And what if someone refuses to give their name and address? That's a criminal offence, and the person refusing to give their details can be prosecuted, says Carl.

York Press:

Carl Nickson

The fact that all the Street Rangers carry body-worn cameras makes it hard for anyone who is stopped by a Ranger to dispute what happened. "If we speak to someone, it is recorded. If they drive off (without giving their details) we have proof of what happened," says Darren.

Some might be a little worried that a group of people who are essentially private security operatives have quasi-police powers and walk around wearing stab vests and body-worn cameras.

They needn't be, stresses Carl.

His men are not glorified bouncers in blue vests, he says. To get their new powers, they have all been fully vetted by the police. And they also undergo a rigorous training programme, both before they start work and while they're on the job (see panel).

But they're not pretending to be police officers, either. Their vets and their kit looks quite different, for a start. "We're not a private police force," Carl stresses. "We're just there to be a visible presence on the street." The new powers mean they can co-operate better with the police. But the CSAS accreditation - which has to be renewed by the chief constable every year - also makes them much more accountable. "People have nothing to worry about," he says.

Superintendent Lindsey Robson, the police commander for York and Selby, agrees.

"The powers they have been given are really focussed on the issues we have been experiencing in the city centre," she says.

"Tackling antisocial behaviour benefits everyone and improves our communities greatly. It makes sense to take all the steps we can to reduce it.

"(But) this is not about policing on the cheap, or about private security. It is about enhancing something we already had."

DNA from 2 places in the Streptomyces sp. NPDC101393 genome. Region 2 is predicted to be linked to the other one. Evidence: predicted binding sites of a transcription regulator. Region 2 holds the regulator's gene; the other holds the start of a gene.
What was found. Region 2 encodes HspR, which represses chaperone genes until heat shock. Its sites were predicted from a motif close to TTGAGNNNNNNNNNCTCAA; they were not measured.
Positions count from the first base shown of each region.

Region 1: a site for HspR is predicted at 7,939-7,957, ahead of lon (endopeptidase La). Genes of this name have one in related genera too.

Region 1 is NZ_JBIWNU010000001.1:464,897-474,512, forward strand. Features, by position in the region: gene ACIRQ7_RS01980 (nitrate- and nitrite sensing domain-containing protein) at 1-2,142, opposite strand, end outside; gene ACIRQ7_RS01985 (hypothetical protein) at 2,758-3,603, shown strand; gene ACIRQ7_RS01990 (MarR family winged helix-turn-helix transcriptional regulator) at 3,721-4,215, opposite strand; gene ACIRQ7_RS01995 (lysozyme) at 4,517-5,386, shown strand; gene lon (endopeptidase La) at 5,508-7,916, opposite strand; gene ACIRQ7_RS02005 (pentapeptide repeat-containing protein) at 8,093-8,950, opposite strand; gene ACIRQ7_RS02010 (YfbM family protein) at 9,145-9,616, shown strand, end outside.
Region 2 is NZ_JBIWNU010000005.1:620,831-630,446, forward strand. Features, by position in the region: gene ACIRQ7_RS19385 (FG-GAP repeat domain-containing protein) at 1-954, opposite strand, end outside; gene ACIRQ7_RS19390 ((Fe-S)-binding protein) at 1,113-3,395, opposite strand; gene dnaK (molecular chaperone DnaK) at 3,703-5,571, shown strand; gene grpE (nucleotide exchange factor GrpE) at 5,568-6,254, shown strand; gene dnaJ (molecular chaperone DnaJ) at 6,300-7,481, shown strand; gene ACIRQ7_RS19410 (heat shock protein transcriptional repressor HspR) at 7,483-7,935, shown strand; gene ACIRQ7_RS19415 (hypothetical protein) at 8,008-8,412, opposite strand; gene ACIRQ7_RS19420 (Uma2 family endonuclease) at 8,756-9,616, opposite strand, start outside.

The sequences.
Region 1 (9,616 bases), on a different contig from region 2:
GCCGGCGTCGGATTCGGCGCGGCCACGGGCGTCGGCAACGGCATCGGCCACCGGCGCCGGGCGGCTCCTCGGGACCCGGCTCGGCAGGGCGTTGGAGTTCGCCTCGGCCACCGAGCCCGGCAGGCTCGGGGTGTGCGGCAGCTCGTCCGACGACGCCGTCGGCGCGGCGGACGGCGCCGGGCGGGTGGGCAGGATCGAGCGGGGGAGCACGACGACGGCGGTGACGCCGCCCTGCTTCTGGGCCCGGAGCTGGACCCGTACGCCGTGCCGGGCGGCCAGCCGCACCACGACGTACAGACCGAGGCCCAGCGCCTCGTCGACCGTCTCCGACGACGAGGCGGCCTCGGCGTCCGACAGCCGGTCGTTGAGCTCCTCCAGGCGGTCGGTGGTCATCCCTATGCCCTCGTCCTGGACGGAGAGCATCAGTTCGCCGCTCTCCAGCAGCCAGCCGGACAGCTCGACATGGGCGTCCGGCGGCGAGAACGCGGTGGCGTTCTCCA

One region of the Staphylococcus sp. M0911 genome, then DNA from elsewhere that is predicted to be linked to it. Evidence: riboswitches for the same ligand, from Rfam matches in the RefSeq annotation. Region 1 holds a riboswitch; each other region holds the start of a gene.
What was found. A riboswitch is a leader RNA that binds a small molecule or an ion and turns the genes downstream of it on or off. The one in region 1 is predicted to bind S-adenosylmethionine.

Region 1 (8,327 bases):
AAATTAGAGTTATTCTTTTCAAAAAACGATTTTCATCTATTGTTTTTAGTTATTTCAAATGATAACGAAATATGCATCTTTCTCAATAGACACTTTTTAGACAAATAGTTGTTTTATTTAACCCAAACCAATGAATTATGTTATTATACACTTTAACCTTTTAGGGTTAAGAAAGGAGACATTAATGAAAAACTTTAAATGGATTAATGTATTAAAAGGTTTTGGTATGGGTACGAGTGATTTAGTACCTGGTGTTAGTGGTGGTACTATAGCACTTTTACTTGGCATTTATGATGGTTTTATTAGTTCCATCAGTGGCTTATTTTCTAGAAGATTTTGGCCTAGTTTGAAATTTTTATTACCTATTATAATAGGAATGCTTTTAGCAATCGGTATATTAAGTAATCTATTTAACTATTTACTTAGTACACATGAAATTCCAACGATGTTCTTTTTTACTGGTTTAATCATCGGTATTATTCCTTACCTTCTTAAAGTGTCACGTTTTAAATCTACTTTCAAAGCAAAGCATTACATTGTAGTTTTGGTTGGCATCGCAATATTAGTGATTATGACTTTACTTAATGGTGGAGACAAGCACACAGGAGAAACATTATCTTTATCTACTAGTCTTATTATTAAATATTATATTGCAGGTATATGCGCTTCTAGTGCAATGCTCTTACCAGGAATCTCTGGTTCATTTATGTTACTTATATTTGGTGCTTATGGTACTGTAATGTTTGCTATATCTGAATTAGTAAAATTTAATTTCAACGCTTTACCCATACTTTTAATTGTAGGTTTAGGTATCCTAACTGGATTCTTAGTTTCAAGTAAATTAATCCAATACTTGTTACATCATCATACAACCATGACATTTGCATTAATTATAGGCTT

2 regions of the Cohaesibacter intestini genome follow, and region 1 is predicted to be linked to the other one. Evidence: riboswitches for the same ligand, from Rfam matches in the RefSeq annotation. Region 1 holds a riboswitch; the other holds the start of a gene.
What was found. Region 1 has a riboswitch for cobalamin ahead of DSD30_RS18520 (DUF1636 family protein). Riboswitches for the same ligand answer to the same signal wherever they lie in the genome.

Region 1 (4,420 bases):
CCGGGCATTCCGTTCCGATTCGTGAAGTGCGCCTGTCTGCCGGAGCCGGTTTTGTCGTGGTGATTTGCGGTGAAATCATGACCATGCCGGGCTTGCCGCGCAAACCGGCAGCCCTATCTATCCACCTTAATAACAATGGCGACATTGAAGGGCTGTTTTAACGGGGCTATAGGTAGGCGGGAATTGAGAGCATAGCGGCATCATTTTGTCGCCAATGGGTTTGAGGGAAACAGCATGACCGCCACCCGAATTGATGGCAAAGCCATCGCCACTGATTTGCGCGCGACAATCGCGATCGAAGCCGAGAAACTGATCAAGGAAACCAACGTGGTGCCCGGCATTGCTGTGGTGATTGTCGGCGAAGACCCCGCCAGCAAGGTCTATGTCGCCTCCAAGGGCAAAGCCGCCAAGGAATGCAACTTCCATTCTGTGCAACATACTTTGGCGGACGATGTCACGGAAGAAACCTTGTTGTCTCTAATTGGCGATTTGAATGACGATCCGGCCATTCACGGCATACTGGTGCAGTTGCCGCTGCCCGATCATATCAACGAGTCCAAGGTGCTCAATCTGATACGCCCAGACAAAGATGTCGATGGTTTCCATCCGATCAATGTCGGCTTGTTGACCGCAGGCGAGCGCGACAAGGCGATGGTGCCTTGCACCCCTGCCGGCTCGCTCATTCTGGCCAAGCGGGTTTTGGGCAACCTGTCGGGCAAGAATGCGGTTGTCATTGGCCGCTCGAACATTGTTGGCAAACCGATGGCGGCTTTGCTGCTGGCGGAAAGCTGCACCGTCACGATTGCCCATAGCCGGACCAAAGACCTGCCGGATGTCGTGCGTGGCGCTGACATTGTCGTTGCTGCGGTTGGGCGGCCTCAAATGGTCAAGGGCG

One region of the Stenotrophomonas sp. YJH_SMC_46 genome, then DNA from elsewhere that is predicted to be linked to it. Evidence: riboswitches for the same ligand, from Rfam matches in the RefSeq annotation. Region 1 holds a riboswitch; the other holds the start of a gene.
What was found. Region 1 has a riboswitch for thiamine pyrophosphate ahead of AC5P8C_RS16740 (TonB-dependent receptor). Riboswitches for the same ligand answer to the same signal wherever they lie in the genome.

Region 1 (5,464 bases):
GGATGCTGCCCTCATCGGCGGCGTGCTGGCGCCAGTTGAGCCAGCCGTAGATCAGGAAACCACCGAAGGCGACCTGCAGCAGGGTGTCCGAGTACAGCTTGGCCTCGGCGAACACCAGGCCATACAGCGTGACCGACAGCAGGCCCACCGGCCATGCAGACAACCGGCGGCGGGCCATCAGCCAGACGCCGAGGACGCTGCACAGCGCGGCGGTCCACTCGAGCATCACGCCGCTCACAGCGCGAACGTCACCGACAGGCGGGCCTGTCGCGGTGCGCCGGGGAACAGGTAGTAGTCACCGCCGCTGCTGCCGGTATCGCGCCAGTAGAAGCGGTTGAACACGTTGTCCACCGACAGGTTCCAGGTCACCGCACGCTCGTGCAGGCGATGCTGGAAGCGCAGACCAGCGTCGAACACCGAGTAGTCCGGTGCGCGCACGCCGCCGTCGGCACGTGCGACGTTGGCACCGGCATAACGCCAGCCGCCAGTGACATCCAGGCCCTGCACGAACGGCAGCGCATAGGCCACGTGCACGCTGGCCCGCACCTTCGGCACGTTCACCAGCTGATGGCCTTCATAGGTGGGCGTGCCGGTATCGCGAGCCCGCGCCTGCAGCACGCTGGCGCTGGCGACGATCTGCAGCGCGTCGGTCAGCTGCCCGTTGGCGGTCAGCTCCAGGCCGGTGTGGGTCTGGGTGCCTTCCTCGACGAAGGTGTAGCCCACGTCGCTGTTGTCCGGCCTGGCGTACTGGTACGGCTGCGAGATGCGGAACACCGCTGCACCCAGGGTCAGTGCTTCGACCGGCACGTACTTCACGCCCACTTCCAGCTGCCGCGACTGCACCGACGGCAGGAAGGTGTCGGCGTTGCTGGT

York Press:

York Police commander Supt Lindsey Robson

The powers granted to the Rangers have been available for police to delegate since 2002, she points out - they just haven't been used in York in this way before. "They are only granted if the chief constable is satisfied that they will be used appropriately and proportionality. York is already a very safe place, and by granting Street Rangers selected powers we can keep the city centre every year even safer."

So how do people react to the Rangers? During the course of a short patrol around York city centre with Darren Erwin and James Stephenson, it quickly becomes clear they are a familiar and trusted sight.

Several people stop and ask the Rangers for directions. "Say, are you the people who have all the answers?", asks one American visitor, jocularly.

A little boy asks Darren for directions to Starbucks. Darren kneels down next to him, pointing up Coney Street. "All the way up there, on the right," he says with a grin. "The big building with Starbucks on it..."

One shopkeeper pops out with cold cans of fizzy drinks for the Rangers - it's a hot day, especially in those stab vests. Others stop the Rangers to point out where litter hasn't been cleared up properly. Darren photographs the offending items, and sends the pictures to the BID's street cleaning team, with instructions.

It is also very noticeable how many cyclists suddenly jump off their bikes - one with a particularly sheepish expression - when the Rangers approach. If they don't, Darren says, a few quiet words are usually enough to make them dismount. Cyclists riding though busy pedestrians streets is one of the main things retailers complain about, he points out - and the Rangers are a very effective deterrent.

Then there are the mores serious incidents - such as that man who collapsed in the doorway of the Spurriergate Centre. The trust between PC Pepper and the two Rangers is obvious. This is a partnership that works.

Afterwards, when the ambulance and the police officer have gone, there are still a few splatters of blood on the pavement in front of the doorway. "We'll get a cleaning team to clean that up," Darren says. Now that's a power the police don't have...


York Street Rangers undergo a full programme of training, both before they start work and on-the-job.

The training includes:

  • Conflict Management
  • Advanced use of force/safety training
  • Risk assessment
  • Customer service
  • First Aid
  • Data Protection and use of body worn CCTV camera
  • Dementia Awareness
  • Safe talk suicide awareness
  • Rescue boat river safety training